We’re introduced to the world of Brazilian politics and industrial relations, conglomerate in the middle of a recession, and in a working environment where employees are suspicious of being exploited by employers, and employers can’t make an income because of Byzantine laws and checks which can only be passed by crossing many palms with silver. It’s half a world away, and nothing like our own dear public services.
In walks Semler Jnr, with his USA M.B.A. degree and lofty ideals, and inherits his father’s industrial conglomerate.
A lesser man would have bowed to the pressure to conform: so set rules and performance manage, to centralise and strip out costs, to look for loopholes in the law and pay off government officials. Remember this is no Silicon Valley dream of 100 motivated employees – even when Semler Jnr inherited there were thousands of employees with history.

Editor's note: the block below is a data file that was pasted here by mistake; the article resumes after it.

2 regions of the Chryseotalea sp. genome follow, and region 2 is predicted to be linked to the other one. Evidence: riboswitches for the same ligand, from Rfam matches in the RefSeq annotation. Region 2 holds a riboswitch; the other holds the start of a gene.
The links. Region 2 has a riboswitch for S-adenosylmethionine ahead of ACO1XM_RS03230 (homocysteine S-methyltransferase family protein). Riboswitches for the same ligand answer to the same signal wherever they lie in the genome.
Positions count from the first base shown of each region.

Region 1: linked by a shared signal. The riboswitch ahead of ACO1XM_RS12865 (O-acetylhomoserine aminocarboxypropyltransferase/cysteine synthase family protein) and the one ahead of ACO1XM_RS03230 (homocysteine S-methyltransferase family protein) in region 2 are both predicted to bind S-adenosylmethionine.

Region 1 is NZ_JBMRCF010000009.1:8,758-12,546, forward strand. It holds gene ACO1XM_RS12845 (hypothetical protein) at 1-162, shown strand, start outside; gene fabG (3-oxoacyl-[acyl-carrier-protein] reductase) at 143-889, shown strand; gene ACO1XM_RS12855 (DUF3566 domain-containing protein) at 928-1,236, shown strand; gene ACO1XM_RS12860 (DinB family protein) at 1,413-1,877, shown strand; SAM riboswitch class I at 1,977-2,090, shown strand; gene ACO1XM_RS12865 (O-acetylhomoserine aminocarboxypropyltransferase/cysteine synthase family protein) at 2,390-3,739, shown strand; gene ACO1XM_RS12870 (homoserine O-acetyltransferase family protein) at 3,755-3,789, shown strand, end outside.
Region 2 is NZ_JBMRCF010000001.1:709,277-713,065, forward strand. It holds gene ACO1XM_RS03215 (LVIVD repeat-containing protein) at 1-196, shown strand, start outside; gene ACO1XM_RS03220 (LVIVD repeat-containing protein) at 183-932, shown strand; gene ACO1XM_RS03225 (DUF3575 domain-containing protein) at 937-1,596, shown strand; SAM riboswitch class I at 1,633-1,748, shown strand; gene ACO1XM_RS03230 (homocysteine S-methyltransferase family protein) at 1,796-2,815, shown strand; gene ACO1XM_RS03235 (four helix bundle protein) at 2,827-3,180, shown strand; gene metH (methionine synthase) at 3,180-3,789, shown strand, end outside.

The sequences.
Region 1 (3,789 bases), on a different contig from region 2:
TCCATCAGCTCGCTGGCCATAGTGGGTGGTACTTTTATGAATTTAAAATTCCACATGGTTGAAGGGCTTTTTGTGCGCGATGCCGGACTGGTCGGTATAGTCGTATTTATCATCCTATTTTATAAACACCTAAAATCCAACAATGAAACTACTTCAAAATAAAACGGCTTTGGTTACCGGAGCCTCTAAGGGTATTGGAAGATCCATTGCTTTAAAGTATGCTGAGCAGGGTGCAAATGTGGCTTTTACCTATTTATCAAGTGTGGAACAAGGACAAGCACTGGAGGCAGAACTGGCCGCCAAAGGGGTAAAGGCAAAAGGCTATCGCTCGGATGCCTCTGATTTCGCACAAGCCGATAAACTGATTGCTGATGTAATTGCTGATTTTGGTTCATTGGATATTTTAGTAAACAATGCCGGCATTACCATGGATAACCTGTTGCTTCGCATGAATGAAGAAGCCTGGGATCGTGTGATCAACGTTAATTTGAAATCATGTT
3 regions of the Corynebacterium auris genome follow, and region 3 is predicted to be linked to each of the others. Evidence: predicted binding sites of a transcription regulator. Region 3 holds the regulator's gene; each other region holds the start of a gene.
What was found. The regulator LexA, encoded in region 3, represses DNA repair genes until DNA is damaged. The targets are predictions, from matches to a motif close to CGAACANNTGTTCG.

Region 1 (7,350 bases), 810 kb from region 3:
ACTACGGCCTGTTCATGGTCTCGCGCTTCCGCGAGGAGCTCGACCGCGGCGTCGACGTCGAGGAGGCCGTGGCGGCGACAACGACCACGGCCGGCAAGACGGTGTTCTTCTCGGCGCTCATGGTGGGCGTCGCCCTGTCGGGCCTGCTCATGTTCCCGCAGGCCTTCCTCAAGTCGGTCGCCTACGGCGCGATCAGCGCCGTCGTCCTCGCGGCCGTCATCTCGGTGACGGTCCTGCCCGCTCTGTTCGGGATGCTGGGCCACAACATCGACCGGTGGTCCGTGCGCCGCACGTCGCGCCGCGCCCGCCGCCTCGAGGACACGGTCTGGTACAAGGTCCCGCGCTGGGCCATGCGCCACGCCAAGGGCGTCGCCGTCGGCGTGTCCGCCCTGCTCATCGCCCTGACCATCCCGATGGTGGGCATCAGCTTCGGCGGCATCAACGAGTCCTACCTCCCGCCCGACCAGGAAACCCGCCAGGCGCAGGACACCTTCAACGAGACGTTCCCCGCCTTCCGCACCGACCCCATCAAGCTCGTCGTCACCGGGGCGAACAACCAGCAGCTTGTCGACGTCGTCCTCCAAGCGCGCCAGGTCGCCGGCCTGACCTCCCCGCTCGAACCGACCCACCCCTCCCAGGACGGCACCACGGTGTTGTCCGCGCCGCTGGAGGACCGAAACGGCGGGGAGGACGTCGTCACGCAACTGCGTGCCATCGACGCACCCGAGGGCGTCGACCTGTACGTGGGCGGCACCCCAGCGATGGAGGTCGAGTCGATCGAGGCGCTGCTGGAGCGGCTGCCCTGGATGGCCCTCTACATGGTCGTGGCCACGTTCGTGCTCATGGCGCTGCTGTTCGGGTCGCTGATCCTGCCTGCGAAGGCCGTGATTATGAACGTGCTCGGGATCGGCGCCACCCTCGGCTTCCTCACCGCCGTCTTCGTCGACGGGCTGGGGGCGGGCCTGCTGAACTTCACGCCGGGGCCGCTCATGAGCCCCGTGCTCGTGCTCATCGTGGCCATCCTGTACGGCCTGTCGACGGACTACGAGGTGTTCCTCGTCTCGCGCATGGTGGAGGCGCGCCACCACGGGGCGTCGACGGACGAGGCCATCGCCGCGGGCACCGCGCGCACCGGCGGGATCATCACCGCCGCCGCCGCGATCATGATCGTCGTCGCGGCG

Ricardo takes the road less travelled. He removes the executives that served his father, the old way of doing things. He teaches his workers little by little (“choose what colour you would like the wall of your workplace” then “decide for yourselves what changes you would like to make – I as managing director am only one vote on your governing council” then “the accounts are open for all to read, and we even give you lessons in understanding accounts” finally to “set your own wage rates and the wages of the executives at the top of the tree”). It took him years, but he now travels the world telling others of the economic miracle that grew out of such a harsh crucible.
Of course it is nothing like NHS. We don’t have Byzantine rules. We have innovative directors and executives, always looking for ways to improve staff relationships and do things better. We don’t have rules, only an empowering environment in which every person can excel. Healthcare is nothing like manufacturing, every patient needs a unique approach. We have nothing to learn from this book.